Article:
Jump to ContentJump to Main Navigation
Ant Ecology$
Users without a subscription are not able to see the full content.

Lori Lach, Catherine Parr, and Kirsti Abbott

Print publication date: 2009

Print ISBN-13: 9780199544639

Published to Oxford Scholarship Online: February 2010

DOI: 10.1093/acprof:oso/9780199544639.001.0001

Show Summary Details
Page of

PRINTED FROM OXFORD SCHOLARSHIP ONLINE (www.oxfordscholarship.com). (c) Copyright Oxford University Press, 2020. All Rights Reserved. An individual user may print out a PDF of a single chapter of a monograph in OSO for personal use. date: 05 April 2020

Synthesis and Perspectives

Synthesis and Perspectives

Chapter:
(p.305) Synthesis and Perspectives
Source:
Ant Ecology
Author(s):

Lori Lach

Catherine L. Parr

Kirsti L. Abbott

Publisher:
Oxford University Press
DOI:10.1093/acprof:oso/9780199544639.003.0017

With their diverse morphological specializations, extensive behavioural repertoire, and ability to inhabit a variety of environments, ants are model organisms for testing ecological theory and studying evolutionary processes. Their study has contributed and will continue to contribute to our understanding of ecology more broadly. Future research on bottom‐up and top‐down forces affecting ant assemblages, trade‐offs in life history strategies, and the underpinnings of colony structure will undoubtedly advance our understanding of the ecological success of ants. Research on ants will further be facilitated by the resolution of taxonomic uncertainty, integration of taxonomy with robust phylogenies, more attention on hypogaeic, arboreal, and otherwise cryptic species, sharing of information, development of new tools, and discovery of new applications and their communication to the broader society. Climate change, biological invasions, and the landscape changes associated with increased human populations present new challenges and opportunities for understanding ants and their ecology.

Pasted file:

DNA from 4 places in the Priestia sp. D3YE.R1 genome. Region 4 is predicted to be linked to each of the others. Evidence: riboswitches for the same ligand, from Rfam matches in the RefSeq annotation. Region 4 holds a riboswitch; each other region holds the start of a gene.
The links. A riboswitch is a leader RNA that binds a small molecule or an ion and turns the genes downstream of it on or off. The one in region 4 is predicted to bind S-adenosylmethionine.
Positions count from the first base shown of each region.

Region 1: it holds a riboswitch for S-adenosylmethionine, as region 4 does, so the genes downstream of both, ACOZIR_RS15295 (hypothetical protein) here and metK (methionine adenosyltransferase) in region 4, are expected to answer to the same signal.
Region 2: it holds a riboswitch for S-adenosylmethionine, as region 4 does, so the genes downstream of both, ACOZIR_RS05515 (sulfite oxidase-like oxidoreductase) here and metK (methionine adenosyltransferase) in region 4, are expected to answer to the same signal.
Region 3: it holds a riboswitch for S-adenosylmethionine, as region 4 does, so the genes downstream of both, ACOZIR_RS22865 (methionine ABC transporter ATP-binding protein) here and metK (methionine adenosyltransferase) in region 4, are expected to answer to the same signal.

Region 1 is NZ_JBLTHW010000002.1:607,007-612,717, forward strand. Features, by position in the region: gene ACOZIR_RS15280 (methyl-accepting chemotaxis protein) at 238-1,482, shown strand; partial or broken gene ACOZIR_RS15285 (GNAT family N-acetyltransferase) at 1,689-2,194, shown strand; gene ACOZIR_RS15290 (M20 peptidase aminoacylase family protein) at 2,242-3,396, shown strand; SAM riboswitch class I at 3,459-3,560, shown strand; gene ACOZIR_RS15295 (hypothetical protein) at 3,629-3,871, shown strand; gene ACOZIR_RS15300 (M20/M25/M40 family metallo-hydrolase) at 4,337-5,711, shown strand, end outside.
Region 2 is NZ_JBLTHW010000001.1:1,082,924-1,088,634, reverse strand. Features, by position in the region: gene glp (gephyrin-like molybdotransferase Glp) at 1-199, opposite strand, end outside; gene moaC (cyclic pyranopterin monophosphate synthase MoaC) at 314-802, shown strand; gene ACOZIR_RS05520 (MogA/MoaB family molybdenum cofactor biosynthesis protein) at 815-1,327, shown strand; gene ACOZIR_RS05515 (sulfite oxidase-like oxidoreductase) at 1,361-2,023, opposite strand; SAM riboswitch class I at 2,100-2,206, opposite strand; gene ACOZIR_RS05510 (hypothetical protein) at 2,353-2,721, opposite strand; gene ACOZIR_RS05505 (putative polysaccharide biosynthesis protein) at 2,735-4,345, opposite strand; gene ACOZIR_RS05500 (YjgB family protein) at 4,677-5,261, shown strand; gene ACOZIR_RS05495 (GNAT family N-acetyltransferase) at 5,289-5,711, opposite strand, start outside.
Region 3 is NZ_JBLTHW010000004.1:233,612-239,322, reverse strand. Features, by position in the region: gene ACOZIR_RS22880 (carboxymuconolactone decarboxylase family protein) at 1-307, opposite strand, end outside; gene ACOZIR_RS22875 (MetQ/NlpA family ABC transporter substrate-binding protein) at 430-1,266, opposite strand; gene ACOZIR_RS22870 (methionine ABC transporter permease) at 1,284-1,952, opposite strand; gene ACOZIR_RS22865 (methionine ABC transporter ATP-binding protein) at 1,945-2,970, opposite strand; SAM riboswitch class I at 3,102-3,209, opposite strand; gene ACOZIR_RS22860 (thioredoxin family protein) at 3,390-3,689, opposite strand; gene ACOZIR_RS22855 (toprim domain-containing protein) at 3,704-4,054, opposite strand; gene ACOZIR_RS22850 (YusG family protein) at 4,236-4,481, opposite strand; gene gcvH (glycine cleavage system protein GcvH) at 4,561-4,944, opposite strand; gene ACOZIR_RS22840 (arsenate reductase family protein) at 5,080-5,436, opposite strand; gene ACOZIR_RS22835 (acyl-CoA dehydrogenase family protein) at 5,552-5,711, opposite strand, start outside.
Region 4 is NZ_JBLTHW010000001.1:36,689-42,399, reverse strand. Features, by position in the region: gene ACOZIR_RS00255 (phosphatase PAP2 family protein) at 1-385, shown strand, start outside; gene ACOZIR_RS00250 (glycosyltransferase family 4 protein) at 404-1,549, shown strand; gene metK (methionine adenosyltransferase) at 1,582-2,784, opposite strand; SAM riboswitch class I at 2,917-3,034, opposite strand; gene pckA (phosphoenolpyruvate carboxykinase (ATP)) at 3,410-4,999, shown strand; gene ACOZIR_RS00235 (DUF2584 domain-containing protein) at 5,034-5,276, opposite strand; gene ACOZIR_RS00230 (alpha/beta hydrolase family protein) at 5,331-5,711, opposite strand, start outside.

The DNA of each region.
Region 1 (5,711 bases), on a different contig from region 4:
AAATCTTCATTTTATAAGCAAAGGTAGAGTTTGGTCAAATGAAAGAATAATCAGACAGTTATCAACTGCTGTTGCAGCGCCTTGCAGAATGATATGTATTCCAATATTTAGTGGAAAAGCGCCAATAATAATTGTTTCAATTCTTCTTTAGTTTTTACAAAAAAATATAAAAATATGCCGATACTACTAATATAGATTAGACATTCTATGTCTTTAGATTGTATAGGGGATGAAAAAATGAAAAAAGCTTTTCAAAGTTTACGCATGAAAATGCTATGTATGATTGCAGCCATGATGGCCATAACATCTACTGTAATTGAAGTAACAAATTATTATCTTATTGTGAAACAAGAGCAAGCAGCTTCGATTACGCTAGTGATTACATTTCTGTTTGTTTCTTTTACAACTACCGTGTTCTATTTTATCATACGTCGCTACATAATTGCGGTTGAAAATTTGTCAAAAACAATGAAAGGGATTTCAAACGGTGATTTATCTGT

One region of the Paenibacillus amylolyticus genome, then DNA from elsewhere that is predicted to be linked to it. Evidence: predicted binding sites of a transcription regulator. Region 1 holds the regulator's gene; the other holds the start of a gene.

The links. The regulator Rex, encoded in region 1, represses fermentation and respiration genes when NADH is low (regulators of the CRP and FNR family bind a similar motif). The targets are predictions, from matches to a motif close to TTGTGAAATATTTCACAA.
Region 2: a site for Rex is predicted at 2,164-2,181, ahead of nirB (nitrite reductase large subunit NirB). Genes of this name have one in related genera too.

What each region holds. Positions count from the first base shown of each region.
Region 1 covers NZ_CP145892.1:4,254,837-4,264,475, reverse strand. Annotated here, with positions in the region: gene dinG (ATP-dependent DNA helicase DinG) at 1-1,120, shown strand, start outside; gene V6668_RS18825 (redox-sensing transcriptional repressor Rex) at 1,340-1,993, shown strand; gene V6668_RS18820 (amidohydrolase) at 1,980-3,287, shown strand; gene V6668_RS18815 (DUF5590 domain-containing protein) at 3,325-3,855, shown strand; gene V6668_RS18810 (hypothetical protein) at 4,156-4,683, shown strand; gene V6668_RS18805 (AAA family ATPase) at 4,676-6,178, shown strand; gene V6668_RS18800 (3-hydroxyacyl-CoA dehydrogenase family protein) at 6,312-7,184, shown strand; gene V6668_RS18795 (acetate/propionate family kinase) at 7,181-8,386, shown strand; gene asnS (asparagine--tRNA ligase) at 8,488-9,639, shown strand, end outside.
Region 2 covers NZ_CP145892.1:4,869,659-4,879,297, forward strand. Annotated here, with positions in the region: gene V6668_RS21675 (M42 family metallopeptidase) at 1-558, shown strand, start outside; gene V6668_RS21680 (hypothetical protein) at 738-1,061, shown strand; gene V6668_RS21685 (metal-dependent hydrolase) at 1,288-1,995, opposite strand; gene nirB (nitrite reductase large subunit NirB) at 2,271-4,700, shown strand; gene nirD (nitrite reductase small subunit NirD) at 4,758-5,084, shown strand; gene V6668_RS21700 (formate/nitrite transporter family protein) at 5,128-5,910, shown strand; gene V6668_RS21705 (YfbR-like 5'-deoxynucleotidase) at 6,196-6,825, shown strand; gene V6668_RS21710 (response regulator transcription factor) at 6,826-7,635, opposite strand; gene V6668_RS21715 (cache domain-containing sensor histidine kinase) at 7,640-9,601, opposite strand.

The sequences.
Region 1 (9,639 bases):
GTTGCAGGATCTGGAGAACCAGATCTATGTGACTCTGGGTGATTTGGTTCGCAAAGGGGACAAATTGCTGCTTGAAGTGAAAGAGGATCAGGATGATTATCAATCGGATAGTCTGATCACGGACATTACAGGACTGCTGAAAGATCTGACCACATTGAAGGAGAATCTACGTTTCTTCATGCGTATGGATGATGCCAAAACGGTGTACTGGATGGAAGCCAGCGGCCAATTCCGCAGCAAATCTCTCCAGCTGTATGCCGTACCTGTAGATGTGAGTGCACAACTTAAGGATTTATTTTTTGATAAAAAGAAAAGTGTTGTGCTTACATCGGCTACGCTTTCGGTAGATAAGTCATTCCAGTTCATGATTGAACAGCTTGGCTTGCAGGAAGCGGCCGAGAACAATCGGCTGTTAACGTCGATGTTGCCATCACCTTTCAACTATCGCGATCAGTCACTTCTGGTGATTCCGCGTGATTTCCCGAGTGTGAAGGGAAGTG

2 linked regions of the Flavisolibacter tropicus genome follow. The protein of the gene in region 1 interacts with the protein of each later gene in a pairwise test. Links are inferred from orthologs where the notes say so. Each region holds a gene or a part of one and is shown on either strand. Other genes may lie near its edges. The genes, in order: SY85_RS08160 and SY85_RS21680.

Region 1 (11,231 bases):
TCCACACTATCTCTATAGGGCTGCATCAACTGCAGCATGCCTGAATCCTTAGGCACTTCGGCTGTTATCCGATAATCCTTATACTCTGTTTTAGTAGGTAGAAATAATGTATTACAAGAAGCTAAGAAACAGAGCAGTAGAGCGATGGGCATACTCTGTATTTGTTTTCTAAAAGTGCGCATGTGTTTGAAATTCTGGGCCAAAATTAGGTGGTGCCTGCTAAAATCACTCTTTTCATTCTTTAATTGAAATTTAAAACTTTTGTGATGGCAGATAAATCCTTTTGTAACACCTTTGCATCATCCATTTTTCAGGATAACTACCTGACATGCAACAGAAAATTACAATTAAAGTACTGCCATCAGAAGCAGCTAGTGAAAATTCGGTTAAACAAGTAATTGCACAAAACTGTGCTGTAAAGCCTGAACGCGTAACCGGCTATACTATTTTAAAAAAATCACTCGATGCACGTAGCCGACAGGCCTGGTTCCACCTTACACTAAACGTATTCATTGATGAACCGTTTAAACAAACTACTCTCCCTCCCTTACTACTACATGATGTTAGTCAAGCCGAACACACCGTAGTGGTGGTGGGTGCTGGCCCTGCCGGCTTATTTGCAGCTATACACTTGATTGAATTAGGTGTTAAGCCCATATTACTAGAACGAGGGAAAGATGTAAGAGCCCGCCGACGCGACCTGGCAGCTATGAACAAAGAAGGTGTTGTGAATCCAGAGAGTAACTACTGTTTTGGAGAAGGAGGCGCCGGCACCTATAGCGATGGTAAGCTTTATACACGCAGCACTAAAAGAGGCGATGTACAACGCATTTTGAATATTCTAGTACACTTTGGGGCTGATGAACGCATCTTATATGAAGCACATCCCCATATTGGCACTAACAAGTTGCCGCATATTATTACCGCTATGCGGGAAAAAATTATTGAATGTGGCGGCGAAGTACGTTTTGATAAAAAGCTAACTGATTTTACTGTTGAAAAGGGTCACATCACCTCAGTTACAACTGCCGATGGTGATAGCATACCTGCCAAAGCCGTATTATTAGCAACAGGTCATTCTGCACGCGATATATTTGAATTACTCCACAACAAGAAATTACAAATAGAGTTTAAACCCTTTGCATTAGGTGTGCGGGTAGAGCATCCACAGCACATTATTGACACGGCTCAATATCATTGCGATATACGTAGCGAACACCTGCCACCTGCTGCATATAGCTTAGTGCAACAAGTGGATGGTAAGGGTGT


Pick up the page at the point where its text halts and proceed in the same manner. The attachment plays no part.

Keywords:   model organism, ants, ecology, ecological success, bottom‐up, top‐down, trade‐offs, taxonomy, climate change, biological invasions

Oxford Scholarship Online requires a subscription or purchase to access the full text of books within the service. Public users can however freely search the site and view the abstracts and keywords for each book and chapter.

Please, subscribe or login to access full text content.

If you think you should have access to this title, please contact your librarian.

To troubleshoot, please check our FAQs , and if you can't find the answer there, please contact us .